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Alaska Airlines is adding mobile messaging to its spectrum of in-flight amenities and is dishing it out free of charge.
The technology will be provided by Gogo, which operates the onboard Wi-Fi across most of Alaska’s fleet of 175 aircraft and will be free of charge.
The messaging service, of course, will only be limited to technologies that can work over a Wi-Fi network such as iMessage or WhatsApp. Short Message Service (SMS) or Multimedia Message Service (MMS) messages, which operate off of a phone network, will still not work.
Alaska also isn’t the first carrier to offer in-flight messaging. Any passenger who pays for any variety of in-flight Internet — be it from ViaSat, Gogo or Panasonic on American, Delta or United — has access to messenger apps like iMessage and WhatsApp. In late 2015, Gogo even launched messaging-only packages on select flights for $3.
Where Alaska is leading the industry, however, is in offering the service for free. Branded as Free Chat, the amenity effectively cuts out the fee for the low-cost portion of Gogo streaming Internet and effectively turns it into an added perk for anyone flying on the airline.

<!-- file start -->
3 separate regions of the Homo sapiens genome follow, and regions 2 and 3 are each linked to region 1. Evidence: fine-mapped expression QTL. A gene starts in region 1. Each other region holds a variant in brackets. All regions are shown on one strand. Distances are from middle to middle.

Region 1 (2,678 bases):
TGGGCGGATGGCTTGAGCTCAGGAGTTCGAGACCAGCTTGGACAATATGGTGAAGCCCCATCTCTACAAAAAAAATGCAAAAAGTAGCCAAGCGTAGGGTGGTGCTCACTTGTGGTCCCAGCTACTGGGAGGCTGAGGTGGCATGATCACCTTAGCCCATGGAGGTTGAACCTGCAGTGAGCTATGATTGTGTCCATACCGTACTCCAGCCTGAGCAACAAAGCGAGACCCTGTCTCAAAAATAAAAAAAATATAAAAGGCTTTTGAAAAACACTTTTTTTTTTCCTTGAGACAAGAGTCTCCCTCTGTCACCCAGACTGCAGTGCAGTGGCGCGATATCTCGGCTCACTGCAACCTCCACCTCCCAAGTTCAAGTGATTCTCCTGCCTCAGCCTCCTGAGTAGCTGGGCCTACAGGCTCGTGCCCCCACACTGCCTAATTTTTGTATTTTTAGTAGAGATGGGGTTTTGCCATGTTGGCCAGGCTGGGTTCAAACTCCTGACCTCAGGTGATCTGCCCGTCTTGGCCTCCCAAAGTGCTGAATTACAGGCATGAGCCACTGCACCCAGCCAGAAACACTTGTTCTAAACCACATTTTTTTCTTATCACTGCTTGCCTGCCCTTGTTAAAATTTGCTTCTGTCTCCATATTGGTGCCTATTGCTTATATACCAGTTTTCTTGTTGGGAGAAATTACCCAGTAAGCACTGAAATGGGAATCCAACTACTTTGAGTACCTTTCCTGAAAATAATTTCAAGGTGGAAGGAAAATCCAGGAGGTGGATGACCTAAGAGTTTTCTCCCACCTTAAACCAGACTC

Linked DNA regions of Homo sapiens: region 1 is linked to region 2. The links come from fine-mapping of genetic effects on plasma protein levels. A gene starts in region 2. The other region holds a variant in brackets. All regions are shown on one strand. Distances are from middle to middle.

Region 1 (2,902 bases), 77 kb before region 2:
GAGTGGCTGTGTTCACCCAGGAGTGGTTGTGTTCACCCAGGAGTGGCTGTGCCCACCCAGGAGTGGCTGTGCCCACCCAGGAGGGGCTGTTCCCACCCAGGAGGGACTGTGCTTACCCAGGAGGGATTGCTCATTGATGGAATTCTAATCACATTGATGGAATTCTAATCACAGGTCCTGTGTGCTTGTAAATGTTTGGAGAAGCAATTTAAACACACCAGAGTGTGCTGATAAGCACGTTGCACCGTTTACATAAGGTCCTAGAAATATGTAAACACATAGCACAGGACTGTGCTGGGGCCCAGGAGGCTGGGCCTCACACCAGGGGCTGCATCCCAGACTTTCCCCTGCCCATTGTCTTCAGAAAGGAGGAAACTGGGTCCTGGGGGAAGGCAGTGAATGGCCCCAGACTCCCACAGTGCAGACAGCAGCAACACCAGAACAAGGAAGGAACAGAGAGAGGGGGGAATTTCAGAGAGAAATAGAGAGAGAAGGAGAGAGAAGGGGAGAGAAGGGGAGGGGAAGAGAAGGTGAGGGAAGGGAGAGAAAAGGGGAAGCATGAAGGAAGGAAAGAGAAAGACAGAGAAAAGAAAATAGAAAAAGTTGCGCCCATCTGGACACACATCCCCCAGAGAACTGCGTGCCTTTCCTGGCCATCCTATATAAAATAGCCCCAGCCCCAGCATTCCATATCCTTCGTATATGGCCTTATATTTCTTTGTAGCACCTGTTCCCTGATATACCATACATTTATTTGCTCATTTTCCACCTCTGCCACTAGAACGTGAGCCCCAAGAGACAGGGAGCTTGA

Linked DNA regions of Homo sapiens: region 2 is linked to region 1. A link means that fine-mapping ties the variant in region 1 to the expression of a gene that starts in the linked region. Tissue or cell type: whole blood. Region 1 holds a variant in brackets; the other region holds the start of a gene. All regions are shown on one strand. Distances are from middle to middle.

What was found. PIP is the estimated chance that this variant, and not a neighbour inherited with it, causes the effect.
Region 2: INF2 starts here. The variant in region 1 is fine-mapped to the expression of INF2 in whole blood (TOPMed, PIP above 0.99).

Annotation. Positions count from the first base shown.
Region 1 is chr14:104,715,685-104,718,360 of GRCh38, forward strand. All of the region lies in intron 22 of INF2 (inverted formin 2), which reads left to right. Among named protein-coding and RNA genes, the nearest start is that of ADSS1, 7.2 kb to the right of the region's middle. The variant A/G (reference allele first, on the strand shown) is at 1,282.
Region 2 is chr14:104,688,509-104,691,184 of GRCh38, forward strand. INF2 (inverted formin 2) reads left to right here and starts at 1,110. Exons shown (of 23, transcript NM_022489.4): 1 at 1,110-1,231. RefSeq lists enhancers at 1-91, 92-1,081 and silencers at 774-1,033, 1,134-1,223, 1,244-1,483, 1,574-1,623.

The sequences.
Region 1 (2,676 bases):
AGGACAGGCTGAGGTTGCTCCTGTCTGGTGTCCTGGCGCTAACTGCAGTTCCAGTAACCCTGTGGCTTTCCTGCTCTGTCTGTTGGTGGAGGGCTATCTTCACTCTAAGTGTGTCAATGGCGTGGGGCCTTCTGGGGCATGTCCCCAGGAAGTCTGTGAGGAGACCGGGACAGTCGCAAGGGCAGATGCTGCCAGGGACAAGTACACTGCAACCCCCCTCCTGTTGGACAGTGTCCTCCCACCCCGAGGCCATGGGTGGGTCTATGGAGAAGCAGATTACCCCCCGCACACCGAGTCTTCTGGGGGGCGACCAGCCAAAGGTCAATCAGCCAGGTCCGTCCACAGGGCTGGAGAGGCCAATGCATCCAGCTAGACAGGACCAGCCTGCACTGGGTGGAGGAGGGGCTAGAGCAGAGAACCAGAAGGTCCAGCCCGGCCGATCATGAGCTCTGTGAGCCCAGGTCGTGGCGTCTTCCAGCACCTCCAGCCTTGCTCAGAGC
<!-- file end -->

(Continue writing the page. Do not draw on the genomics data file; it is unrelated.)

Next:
The airline’s choice to start offering free messaging service makes particular sense in light of its recent acquisition of Virgin America. That carrier had a strong following among younger generations that place a higher value on mobile messaging. By offering the service for free, Alaska may be extending an olive branch to any travelers disaffected by a legacy carrier purchasing the younger, boutique airline.
Indeed, Free Chat will only be available on legacy Alaska Airlines flights, though the carrier left the door open to expanding the service to Virgin America in a prepared release. The airline also plans to offer free streaming movies for the next several months — again only on Alaska flights.
Free Chat is already in beta and will be launched at full scale on January 24th.